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Students make mid-term move to Laurel-Hill Primary.
Mount Pleasant school helps ease crowding at Pinckney Elementary

The Post and Courier

MOUNT PLEASANT - For some Charleston County students returning to classes Tuesday, it felt like the first day of school.

That was especially true at Laurel Hill Primary, the new kindergarten through second-grade school in the Park West subdivision. The new school's 792 students came from neighboring Charles Pinckney Elementary School, which now serves third- through fifth-grade students

School leaders decided to add the $18.1 million primary school to the district's 2000-04 building program in spring 2002 to relieve overcrowding at Pinckney. This year, Pinckney had nearly 1,500 students, the largest elementary enrollment in the district, and 21 mobile units housing two classrooms each. All of Pinckney's third through fifth grades were housed in mobile units, and the lower grades were inside its building.

Laurel Hill is the largest elementary school in the district, and it has the capacity for about 850 students.

It's unusual for new schools to open mid-year, and school officials attribute the move's success to hard-working teachers and parent and community volunteers.

"We couldn't have done it without them," said Laurel Hill Principal Michael Antonelli.

Construction on Laurel Hill, named after a plantation that once included the school site, finished on schedule in October. New furniture and equipment were moved in during the following weeks, but teachers couldn't start setting up their rooms until Dec. 10

On their own time, teachers stayed hours after school and returned on weekends to set up their rooms. Many worked on the move through the school district's winter break. They received a two-day stipend for the extra work, but Antonelli said he couldn't imagine anyone doing the work in less than four days.

Claudia McKellar, who teaches kindergarten, said teachers did what they had to do to get their rooms the way they wanted. She said having fewer students at Laurel Hill, which is about the same size as Pinckney, made the school feel bigger, an observation shared by many others.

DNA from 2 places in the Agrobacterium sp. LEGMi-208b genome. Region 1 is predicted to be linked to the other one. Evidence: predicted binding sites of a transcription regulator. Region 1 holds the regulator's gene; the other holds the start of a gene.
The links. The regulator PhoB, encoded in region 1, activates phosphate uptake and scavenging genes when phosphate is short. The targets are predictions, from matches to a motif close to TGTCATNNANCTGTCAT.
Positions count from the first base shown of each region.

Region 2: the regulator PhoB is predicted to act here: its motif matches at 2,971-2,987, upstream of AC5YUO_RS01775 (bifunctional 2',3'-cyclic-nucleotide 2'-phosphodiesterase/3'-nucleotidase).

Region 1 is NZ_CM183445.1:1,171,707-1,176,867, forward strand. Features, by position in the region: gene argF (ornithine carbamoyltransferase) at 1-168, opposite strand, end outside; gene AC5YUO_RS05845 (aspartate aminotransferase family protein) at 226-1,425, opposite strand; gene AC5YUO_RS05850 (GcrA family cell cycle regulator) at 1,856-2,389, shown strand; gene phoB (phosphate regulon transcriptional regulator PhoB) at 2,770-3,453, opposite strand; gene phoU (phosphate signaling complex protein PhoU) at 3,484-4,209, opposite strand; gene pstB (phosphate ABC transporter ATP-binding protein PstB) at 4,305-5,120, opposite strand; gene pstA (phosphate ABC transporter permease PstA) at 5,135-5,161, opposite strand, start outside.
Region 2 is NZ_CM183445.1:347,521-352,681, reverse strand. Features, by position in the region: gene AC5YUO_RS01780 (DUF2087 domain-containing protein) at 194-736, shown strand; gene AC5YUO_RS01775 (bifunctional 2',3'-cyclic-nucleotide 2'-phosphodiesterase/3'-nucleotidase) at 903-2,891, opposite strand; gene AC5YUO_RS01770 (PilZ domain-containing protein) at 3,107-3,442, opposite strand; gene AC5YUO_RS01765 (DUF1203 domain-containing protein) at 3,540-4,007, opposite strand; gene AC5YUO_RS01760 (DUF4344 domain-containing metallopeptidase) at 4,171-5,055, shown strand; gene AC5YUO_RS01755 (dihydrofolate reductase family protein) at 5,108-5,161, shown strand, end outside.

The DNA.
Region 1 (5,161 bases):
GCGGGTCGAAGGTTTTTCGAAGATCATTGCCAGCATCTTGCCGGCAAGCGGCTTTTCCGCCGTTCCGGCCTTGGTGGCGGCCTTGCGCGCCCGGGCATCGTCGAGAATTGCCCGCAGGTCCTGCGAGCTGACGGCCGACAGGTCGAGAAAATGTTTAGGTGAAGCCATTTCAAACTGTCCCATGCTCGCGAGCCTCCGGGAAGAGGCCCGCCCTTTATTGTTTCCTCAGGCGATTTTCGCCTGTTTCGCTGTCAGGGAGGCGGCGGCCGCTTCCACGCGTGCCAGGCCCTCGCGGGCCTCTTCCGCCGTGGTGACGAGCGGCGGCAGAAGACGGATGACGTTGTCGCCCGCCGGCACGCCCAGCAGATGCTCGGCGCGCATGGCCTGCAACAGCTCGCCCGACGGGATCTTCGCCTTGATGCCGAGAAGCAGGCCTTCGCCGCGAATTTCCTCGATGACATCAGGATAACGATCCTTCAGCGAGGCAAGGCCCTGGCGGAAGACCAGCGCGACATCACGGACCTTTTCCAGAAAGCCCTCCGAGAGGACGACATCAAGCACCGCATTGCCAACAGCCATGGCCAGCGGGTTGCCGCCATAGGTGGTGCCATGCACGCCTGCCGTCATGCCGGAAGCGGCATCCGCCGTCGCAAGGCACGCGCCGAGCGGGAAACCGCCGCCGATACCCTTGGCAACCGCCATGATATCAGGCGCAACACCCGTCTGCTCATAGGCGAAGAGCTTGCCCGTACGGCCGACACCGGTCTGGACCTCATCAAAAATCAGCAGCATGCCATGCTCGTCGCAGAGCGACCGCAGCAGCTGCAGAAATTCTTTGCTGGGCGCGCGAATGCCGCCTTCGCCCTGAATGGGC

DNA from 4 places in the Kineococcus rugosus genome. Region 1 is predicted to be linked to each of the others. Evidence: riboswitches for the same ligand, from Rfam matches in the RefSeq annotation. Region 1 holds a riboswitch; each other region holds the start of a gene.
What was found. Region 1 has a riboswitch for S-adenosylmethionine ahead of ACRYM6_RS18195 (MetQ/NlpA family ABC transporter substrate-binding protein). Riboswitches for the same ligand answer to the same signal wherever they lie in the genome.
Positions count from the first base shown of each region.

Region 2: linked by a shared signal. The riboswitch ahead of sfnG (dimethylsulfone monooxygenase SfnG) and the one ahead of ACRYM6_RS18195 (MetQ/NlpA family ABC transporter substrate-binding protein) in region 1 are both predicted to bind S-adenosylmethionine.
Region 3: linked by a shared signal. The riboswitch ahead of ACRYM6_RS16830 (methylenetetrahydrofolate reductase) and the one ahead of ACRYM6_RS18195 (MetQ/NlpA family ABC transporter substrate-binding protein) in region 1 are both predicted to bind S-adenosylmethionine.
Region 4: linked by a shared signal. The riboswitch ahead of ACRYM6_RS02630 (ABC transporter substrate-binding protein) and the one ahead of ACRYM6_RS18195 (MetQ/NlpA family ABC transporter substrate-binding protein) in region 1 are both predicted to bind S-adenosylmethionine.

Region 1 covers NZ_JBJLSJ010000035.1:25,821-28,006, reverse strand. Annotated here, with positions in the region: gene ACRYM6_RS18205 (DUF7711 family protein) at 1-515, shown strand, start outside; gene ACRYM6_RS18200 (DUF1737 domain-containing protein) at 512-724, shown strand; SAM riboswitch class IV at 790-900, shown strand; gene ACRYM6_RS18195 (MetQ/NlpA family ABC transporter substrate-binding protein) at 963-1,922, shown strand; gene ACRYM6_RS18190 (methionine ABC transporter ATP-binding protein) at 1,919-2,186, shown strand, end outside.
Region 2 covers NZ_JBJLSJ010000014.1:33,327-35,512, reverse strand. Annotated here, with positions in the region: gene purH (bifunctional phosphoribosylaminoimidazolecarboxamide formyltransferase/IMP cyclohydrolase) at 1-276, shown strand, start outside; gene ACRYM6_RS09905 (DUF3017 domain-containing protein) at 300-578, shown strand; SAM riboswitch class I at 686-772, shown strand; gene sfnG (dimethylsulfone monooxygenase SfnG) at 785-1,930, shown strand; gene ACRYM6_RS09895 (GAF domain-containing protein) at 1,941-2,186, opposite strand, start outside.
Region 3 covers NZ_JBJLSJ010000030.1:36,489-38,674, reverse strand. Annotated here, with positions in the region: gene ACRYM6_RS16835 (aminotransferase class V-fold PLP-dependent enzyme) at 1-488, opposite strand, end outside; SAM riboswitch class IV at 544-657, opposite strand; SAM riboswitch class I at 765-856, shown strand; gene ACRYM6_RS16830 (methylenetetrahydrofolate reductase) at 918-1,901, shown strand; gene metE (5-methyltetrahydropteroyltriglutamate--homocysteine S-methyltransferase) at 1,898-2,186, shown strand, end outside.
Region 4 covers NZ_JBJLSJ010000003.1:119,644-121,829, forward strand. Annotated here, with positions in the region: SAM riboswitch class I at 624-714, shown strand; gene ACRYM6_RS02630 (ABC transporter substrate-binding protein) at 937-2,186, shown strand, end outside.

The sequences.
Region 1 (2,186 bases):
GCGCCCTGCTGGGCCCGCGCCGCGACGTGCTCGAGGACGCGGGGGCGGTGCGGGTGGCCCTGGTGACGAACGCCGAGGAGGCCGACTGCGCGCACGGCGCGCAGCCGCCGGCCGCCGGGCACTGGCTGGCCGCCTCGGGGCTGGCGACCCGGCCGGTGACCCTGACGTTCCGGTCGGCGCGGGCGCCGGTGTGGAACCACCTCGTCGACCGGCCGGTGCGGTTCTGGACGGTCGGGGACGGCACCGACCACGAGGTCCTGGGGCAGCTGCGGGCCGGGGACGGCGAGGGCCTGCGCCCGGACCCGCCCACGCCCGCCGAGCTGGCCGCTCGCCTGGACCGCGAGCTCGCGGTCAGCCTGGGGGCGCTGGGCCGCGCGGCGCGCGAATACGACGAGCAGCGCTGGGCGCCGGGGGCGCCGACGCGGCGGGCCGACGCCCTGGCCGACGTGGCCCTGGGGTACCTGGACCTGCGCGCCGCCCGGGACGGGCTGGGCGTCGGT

"It was exciting to get to a place where we had more space," she said.

Jill Powell, mother of a Laurel Hill kindergartner, volunteered to help set up a classroom during the winter break. She didn't mind the mid-year move because of the benefits accompanying it, such as more space for students, she said.

"I think it will help them learn, not being so on top of each other," she said.

The walls in many classrooms were filled with posters and decorations, and artwork lined some hallways. Signs in the hallway directed students to teachers' rooms, and the front office had school maps for parents.

Knowing the oldest child at Laurel Hill Primary would be 8 years old, district leaders adjusted their plans to fit the needs of younger children. The height of school equipment, such as bookshelves and tack strips, was lowered.

The school is one level so that it can be evacuated within one minute, said Bill Lewis, director of the school district's building program.

Every classroom has an emergency exit door rather than a window so children could leave the room more easily, he said.

The school takes advantage of natural light because every classroom has windows and there are no interior classrooms, Lewis said. The building also has automatic lights.

Construction of the school finished under budget, but Lewis said he wasn't sure by how much.


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